Essential Accessories for Keyboard Players
March 19, 2011 by Andy
You’ve just bought the perfect keyboard. Now it’s time to accessorise!
Forget the bling factor that normally goes with fashion accessorising. These accessories are all practical additions to your stash of equipment, helping you to play better, sound better and protect your prized instrument.
Read on to see why you need these accessories.
The speakers that come with most portable keyboards leave a lot to be desired. Some keyboards don’t have built-in speakers at all.
You can hook up the keyboard to your hi-fi system, but this isn’t always the best option in your home, and it’s certainly no good if you intend to take your keyboard out on gigs or performances.
Buying a decent keyboard amplifier will make the sounds your keyboard can produce come alive. Rich bass, mid-tones and treble, and with a much needed volume boost.
Pick the best amplifier you can afford from a well-known brand and you won’t go far wrong. Some even allow more than one input, including microphones and line-level gear, allowing for greater versatility.
Read more on keyboard amps.
A good quality seat will improve your keyboard playing no end. Forget about using chairs from the dining room or folding chairs with cushions balanced on top. Buy a proper height-adjustable bench instead. Sitting correctly at your keyboard will allow you to maintain good posture and improve your playing technique.
Read more on keyboard benches.
Whether you’re connecting from keyboard to amplifier, computer or other keyboards and sound modules, you need decent cables.
Decent audio cables are required when you connect your keyboard to an external sound source or PA system.
MIDI or USB cables are necessary for connecting up to a computer or other electronic instruments — useful if you want to start investigating the exciting world of sequencing and recording.
Invest in a decent brand, particularly when purchasing longer cables.
Read more on keyboard cables.
If you ever need to transport your keyboard between locations, a decent case is a must. Smaller keyboards will probably do OK in soft cases, whereas larger, heavier keyboards deserve the respect of a well-fitting hard case.
If you’re likely to be gigging a lot, invest in a rugged case.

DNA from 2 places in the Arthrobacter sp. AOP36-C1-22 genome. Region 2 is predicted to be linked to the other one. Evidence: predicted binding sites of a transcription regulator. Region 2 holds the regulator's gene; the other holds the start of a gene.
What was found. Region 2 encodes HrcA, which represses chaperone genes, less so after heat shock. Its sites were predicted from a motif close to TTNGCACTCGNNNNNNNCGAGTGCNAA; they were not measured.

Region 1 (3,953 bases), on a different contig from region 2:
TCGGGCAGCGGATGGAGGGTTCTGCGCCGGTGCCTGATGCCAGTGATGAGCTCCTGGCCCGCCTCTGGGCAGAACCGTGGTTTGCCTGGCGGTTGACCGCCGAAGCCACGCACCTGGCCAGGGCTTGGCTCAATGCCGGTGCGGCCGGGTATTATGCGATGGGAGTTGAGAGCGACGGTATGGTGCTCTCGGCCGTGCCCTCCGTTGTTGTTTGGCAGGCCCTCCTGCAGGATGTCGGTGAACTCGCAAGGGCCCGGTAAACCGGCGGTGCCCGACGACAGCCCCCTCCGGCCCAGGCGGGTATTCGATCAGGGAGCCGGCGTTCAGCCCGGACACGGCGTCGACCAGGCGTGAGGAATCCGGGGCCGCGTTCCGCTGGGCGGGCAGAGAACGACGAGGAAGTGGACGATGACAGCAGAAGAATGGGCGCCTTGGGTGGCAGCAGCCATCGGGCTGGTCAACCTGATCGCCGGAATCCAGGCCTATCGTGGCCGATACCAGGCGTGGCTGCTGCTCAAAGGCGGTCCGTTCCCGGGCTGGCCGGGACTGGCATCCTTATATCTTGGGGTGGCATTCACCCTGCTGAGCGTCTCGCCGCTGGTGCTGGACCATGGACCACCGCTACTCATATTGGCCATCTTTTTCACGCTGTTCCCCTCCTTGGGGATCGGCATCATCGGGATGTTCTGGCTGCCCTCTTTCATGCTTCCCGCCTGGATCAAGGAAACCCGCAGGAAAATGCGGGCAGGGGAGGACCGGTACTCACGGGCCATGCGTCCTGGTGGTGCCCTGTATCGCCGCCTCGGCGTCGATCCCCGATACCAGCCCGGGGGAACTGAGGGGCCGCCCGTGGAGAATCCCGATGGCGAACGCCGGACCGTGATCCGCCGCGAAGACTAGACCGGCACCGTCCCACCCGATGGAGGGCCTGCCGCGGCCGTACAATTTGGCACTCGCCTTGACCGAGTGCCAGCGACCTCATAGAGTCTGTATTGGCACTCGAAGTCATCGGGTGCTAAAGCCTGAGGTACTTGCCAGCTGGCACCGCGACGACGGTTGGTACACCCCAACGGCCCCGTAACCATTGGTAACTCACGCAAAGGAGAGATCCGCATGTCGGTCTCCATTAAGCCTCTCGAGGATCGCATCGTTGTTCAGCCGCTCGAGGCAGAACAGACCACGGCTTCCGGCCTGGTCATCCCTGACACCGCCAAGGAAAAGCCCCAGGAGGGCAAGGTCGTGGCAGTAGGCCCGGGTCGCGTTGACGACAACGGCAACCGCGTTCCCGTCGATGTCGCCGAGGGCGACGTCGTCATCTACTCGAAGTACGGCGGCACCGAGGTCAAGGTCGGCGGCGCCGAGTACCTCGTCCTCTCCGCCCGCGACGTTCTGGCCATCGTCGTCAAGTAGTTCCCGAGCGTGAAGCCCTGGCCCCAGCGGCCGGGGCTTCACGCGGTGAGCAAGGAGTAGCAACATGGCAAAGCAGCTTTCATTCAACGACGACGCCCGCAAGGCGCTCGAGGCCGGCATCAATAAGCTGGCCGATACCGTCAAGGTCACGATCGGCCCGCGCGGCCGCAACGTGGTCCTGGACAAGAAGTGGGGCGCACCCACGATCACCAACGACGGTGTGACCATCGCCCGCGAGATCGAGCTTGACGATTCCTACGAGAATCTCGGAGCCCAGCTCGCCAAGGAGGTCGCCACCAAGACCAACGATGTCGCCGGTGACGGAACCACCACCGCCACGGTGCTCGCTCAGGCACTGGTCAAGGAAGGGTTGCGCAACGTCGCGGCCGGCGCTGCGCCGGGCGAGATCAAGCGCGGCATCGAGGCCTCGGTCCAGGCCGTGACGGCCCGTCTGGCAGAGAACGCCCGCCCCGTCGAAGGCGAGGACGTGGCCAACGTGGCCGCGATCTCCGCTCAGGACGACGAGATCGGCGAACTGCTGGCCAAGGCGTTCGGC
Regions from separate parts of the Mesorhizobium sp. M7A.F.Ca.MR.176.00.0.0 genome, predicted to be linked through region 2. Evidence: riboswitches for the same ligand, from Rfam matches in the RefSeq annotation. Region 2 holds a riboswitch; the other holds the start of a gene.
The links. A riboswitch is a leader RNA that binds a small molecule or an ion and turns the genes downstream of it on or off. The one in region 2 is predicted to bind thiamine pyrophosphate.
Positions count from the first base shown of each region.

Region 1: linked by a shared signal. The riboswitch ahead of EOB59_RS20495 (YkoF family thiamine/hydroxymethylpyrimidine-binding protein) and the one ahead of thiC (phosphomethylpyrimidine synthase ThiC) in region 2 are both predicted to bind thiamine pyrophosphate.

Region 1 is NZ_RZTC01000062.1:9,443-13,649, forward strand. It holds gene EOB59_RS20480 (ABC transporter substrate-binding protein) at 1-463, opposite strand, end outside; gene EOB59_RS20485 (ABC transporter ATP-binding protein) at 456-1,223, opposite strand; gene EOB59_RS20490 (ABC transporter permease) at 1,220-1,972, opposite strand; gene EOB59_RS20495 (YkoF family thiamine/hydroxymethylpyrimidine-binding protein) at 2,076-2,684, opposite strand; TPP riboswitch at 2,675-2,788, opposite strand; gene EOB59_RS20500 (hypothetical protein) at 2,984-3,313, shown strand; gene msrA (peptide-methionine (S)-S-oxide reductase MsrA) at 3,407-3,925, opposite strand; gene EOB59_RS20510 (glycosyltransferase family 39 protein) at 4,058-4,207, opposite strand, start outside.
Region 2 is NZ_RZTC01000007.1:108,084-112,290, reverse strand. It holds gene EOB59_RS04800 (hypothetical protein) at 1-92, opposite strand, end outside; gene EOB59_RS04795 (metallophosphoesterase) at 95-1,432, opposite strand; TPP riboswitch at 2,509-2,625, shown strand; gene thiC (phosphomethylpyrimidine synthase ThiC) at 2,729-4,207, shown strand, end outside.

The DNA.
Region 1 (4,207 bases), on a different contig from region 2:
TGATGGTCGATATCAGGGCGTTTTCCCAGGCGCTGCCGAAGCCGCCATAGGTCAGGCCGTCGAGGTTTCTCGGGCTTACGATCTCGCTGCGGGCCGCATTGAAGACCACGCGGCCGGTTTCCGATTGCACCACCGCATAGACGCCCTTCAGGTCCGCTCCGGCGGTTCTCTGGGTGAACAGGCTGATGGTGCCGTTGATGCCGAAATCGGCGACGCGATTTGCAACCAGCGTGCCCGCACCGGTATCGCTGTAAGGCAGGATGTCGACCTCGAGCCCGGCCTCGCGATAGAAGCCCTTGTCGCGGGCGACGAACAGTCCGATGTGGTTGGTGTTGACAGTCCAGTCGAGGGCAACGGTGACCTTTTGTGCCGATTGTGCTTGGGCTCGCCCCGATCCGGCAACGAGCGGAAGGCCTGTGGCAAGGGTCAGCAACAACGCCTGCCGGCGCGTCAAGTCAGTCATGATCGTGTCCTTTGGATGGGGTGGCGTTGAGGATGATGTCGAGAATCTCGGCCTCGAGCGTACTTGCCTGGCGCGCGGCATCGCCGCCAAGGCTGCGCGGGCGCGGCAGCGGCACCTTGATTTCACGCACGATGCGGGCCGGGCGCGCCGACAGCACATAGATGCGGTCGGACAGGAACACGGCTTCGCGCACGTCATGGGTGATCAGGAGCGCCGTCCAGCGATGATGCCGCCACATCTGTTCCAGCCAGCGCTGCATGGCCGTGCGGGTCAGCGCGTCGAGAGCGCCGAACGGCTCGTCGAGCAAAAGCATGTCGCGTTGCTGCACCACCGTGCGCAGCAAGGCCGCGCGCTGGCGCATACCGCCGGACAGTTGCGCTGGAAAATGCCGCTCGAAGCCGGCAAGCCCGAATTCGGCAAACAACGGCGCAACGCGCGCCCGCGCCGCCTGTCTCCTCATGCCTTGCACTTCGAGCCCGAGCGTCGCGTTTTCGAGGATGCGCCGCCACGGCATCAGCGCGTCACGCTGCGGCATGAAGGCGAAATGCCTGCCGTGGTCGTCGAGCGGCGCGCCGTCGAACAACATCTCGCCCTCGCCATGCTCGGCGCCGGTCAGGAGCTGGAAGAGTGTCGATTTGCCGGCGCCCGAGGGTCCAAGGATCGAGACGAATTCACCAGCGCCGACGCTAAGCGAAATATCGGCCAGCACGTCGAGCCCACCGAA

Read more on keyboard cases.
Many keyboards now come with a sustain pedal, allowing you to use your foot to control if notes are sustained when your fingers aren’t holding down those keys. For those that don’t, or when you want a higher quality one, invest in a decent pedal that’s well constructed.
Ensure you buy a pedal that’s compatible with your keyboard. Sticking to the same manufacturer is usually helpful.
Some keyboards can use expression and soft pedals, but these aren’t usually supplied. Buy decent, compatible pedals to increase your playing creativity.
Read more on keyboard pedals.
Like a good bench, a sturdy keyboard stand is essential for safe, comfortable playing. Buy a decent stand that can accommodate the weight and size of your keyboard. Ideally, a height adjustable one will allow you to play both seated and standing, should you so desire.
Read more on keyboard stands
Though many keyboards have a built in metronome or rhythm/accompaniment section, it can be quite useful to have a standalone metronome that will help you to keep to a specific tempo.
You can buy a traditional clockwork metronome or a digital one, and it’s really down to personal choice. I’ve always liked the clockwork ones, ticking away like an upside-down pendulum, but digital metronomes can be slightly more practical, particularly away from home.
Some keyboards don’t come with a music stand, or they’re inadequate for holding larger manuscript books. It’s possible to buy quite a wide range of portable music stands, from lightweight to heavy duty. Most fold up to make them quite transportable. Very useful if you need music, chord sheets or lyrics.
When you want to practice but you’d be disturbing others by using the internal speakers or an amplifier, a decent pair of headphones is the alternative. Don’t skimp here. Earbuds are only just satisfactory to reproduce the dynamic frequency range your keyboard can produce. Invest in a decent pair of headphones.